Marisa Benjamin, the GI's Research Communications Officer, and Eric Blondeel, Co-Founder of ExVivo Labs, teamed up to design and deliver a Knowledge Translation Workshop for the Concept by Velocity Graduate Student Stream.
Postdoctoral fellows and Master's and PhD students across the University of Waterloo attended the workshop to gain skills in communicating their research to non-expert audiences. This workshop is part of a larger series offered by Concept to help graduate students and postdocs become more entrepreneurial and commercialize their research.
Knowledge translation is critical for turning research into an innovative venture: entrepreneurs need to be able to tell people about what they do in order to get buy-in, whether the audience is a venture capitalist, a client, or a potential partner.
Benjamin uses research communications to share and mobilize the research coming from the GI's ecosystem in a variety of ways, like news, blogs, and podcasts. She and Blondeel worked together to demonstrate how research can be made accessible and can be understood by people who don't have the educational background of the discipline.
Not all aspects of the research need to be included in accessible communications. Benjamin outlined 5 simple considerations as a framework for graduate students and postdocs to help them craft descriptions of their work:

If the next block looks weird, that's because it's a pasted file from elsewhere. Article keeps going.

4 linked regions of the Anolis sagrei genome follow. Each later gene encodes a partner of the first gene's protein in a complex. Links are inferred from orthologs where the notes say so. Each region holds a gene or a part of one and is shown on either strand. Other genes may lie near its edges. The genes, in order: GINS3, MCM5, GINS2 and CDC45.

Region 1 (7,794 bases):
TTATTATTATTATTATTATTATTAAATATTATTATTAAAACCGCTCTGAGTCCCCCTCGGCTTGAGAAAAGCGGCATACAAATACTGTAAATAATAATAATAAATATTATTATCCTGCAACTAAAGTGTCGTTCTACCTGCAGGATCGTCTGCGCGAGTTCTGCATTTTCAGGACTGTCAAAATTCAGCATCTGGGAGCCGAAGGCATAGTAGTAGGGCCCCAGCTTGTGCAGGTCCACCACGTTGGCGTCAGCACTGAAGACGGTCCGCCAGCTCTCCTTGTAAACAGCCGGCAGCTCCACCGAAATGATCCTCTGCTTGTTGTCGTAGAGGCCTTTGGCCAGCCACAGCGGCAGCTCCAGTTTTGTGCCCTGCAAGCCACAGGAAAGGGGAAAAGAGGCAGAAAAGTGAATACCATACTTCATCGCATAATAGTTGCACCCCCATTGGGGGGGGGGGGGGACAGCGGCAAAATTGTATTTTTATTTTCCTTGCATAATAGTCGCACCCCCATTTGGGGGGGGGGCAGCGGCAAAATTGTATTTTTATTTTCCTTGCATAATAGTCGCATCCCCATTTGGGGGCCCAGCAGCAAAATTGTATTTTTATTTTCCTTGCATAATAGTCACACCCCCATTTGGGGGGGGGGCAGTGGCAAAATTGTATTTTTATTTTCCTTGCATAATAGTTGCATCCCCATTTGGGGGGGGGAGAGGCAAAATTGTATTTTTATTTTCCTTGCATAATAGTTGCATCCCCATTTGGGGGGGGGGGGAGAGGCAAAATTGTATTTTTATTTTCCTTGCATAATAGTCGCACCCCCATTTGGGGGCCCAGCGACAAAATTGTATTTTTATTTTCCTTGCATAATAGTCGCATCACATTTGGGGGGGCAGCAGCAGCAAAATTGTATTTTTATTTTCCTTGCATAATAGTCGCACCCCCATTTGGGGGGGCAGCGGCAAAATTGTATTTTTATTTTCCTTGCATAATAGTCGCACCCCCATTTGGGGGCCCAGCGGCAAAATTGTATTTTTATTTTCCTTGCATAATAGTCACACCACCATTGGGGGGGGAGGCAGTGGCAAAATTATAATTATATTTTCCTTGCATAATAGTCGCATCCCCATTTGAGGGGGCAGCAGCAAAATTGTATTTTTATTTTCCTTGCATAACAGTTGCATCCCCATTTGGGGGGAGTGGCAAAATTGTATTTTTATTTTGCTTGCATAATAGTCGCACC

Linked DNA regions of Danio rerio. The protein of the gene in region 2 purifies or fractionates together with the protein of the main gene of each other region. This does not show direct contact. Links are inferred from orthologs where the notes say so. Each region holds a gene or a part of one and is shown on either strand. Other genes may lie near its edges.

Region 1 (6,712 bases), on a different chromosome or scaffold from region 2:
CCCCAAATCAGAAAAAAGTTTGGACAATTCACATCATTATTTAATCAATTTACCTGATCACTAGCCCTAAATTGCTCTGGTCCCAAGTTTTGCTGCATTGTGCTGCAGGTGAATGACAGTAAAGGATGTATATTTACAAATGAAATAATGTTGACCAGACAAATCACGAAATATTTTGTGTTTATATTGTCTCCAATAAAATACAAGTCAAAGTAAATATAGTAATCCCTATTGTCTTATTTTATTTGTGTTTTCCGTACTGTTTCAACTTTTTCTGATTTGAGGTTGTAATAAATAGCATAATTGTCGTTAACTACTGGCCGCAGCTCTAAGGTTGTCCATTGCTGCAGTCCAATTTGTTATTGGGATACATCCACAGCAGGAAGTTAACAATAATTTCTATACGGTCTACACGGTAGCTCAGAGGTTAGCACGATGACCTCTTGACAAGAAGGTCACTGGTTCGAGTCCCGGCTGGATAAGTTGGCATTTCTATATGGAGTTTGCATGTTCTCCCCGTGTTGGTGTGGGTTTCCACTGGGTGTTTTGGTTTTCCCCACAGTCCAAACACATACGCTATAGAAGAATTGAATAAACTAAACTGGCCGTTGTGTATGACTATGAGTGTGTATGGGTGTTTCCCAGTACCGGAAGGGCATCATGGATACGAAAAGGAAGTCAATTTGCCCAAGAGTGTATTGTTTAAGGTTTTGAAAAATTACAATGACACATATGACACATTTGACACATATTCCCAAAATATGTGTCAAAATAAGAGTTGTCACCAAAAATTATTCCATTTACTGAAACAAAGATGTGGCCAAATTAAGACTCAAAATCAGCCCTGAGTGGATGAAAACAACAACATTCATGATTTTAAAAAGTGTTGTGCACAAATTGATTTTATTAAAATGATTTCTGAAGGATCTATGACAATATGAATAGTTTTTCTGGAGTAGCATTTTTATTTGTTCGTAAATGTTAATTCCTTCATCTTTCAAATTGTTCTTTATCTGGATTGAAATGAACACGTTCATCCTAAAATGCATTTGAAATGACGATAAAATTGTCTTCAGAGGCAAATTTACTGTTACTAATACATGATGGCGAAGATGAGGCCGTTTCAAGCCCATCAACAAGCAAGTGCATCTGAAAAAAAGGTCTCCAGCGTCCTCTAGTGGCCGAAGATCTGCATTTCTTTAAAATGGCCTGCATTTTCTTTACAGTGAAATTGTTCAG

- What’s the most basic element?
- Why should people care?
- Why should they trust this?
- What else does this affect?
- What’s next?
There are standard strategies researchers can use to ensure they can reduce complex language and explain their work at the right, non-expert level. The workshop taught attendees:
- how to identify jargon and determine the right vocabulary alternatives;
- how to organize statements based on what people will care about and remember;
- when to replace sentences with questions;
- and, how to use analogies to explain vital concepts;
Attendees got into groups to figure out how they might come up with an elevator pitch - one or two sentences - to describe their work. Then, the entire group worked together to consider how to improve these elevator pitches, one-by-one.
"It was incredible to see the look of realization on the researcher's faces when the group helped them hone their elevator pitch," says Benjamin, "it was like they were discovering the key to communicating their research with the world".
The Games Institute plans to replicate this workshop for our members in the near future, with more of a focus on communicating academic work to stakeholders who benefit from the research. To get updates, subscribe to our events mailing list.
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